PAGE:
How Two Black Teachers Are Helping Underrepresented Students Shine In Computer Science Space
Education

How Two Black Teachers Are Helping Underrepresented Students Shine In Fruitful Computer Science Space

Amazon Teachers of the Year - Harold Brown and Sheena Birgans-Wright (Twitter)

Harold Brown and Sheena Birgans-Wright are big advocates of helping Black students gain traction in the potentially lucrative technology field where diversity is needed.

They are recipients of the 2021 Amazon Future Engineer Teacher of the Year Award. It recognizes educators who exceed expectations to encourage students in underrepresented communities to pursue careers in computer science, USA Today reported.

The kudos include a prize package valued at $30,000—$25,000 for each teacher to expand computer science or robotics teachings at their schools. Each educator got a $5,000 cash award.

The Amazon drive is needed. Under STEM (science, technology, engineering, and mathematics), computer science is the fastest-growing profession. Yet, only 8% of STEM graduates pursue a computer science degree. And the percentage is smaller in underserved communities where Brown and Birgans-Wright teach.

Still, studies show that historically underrepresented students, including young women and students of color, are up to 10 times more likely to earn a degree in computer science if they’ve taken an Advanced Placement (AP) computer science course in high school.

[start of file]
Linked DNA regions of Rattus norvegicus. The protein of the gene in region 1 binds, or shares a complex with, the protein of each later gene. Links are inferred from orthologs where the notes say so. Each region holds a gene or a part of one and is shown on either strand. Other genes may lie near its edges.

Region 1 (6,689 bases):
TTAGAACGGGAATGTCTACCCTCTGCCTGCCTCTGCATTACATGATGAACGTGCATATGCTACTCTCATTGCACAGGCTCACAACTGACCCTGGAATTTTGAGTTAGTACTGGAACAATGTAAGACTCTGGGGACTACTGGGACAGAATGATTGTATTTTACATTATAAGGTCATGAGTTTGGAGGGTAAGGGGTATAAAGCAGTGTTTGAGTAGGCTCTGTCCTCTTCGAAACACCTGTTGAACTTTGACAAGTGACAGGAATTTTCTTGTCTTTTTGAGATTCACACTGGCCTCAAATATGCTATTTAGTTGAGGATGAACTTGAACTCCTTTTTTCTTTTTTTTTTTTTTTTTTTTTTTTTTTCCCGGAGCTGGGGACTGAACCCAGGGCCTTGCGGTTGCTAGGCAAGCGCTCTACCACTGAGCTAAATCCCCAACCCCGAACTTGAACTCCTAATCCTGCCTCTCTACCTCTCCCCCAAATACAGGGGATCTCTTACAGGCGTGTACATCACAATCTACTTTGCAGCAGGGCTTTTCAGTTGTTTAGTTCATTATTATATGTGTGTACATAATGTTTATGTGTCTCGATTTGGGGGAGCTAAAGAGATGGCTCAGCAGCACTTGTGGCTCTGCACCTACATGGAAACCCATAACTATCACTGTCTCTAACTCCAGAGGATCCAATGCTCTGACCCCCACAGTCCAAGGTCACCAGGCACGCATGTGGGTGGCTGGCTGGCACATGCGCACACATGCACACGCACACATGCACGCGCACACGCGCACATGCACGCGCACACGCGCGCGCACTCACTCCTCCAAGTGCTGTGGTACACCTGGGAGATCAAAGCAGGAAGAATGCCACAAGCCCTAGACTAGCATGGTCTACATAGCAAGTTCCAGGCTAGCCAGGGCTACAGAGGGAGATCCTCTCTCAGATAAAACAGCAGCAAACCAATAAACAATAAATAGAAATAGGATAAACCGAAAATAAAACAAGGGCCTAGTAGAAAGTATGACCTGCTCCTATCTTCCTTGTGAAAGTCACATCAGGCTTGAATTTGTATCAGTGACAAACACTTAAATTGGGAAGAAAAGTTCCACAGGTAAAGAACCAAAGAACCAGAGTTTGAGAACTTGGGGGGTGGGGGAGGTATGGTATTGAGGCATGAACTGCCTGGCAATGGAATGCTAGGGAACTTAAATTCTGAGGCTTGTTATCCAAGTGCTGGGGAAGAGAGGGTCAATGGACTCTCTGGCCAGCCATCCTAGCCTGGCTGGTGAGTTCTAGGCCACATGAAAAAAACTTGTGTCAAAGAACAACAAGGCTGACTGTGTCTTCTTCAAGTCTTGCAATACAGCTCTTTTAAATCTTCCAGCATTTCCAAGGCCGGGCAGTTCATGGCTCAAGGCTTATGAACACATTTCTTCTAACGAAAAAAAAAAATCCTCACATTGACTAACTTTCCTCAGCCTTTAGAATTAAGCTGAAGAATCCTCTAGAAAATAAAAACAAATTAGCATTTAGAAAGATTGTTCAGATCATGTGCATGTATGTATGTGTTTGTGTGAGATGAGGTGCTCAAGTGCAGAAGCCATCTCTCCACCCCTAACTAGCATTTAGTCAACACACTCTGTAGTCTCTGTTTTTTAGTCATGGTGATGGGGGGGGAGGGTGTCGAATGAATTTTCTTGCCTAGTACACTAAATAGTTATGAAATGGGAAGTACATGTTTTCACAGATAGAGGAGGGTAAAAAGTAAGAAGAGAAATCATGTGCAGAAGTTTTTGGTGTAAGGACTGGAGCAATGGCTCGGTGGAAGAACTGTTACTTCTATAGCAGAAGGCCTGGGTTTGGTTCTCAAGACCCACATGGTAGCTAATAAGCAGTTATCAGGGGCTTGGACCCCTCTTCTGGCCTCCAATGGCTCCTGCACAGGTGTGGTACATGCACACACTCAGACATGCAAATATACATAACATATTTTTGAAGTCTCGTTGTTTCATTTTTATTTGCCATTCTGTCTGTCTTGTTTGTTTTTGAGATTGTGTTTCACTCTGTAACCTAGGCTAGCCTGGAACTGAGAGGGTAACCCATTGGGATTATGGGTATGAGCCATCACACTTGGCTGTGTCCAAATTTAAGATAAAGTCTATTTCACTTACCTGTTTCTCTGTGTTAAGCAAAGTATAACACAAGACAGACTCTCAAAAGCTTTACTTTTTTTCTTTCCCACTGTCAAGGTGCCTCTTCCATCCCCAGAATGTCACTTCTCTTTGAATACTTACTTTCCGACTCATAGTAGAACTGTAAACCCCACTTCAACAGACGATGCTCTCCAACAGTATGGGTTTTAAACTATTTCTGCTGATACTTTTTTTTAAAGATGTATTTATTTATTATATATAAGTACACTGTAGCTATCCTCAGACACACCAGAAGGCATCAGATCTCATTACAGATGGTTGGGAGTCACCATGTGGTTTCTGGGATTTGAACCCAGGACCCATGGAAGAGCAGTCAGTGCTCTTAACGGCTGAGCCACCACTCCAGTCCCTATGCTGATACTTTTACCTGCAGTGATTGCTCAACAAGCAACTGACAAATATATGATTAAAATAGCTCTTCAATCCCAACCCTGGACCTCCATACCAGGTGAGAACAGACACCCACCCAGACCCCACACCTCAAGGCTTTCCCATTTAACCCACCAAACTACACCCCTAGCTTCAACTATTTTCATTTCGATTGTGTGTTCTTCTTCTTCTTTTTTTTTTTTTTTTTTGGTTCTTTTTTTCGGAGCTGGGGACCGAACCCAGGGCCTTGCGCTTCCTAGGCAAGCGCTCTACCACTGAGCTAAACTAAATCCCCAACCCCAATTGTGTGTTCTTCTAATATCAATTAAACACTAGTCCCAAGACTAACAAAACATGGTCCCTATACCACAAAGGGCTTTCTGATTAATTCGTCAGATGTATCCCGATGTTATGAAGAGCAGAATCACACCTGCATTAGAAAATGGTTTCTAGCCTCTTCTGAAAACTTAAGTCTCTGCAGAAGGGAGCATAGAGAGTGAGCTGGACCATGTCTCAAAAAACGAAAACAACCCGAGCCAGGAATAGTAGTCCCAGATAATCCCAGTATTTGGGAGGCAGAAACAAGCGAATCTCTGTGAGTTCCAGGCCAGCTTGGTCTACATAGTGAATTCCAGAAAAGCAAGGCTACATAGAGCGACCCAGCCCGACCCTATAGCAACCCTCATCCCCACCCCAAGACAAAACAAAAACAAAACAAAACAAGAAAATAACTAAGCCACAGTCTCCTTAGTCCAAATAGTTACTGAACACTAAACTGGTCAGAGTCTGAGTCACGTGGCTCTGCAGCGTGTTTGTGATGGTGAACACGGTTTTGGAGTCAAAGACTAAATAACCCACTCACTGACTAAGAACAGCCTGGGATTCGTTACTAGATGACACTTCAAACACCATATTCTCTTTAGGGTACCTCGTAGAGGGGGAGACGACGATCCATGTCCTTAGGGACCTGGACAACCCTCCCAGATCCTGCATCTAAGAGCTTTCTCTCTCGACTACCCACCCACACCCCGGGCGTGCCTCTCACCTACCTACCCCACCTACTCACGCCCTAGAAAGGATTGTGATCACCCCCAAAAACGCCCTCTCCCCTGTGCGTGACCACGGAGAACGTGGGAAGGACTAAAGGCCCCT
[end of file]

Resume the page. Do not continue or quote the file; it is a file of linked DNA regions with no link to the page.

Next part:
Brown, a computer science teacher at Newark Collegiate Academy in New Jersey, was surprised when he received a box containing a certificate recognizing his efforts as an exemplary computer science educator. Two of his current students jumped out and shot off confetti poppers. “It was a really great moment,” he said.

(Twitter)

He added he believes getting kids involved in computer sciences and robotics at an early age can be a gamechanger.  “The money from Amazon allows me to take everything I’m doing and amplify it. I want my students to take the code off the page. I want them to get more into physical computing,” said Brown. “Most of all, I want my students to have the same experience with the latest and greatest [technology] that kids in schools that have had robotics teams for a decade or two have.”

Birgans-Wright, reportedly a computer science teacher from Prairie-Hills Junior High School in the Chicago suburb of Markham, was jubilant and in disbelief with the award.

“I remember thinking, ‘Out of thousands of applicants, I was one of 10 who actually won?’ In my eyes, I had not done anything special,” she said. “I was just doing my job.”

(Twitter)

She wants to buy new equipment for her school’s computer science lab, including Sphero robotics kits and Arduino coding kits for the whole class. Plus, the money will help the school expand its current STEM programming to younger grades—sixth and seventh grade—and beef up the current eighth-grade curriculum.

“Having access to the supplies that this award is going to enable us to purchase is going to be life-changing for my students,” said Birgans-Wright. “Closing the diversity gap in computer science is so important, and Amazon is doing its part to make that happen.”


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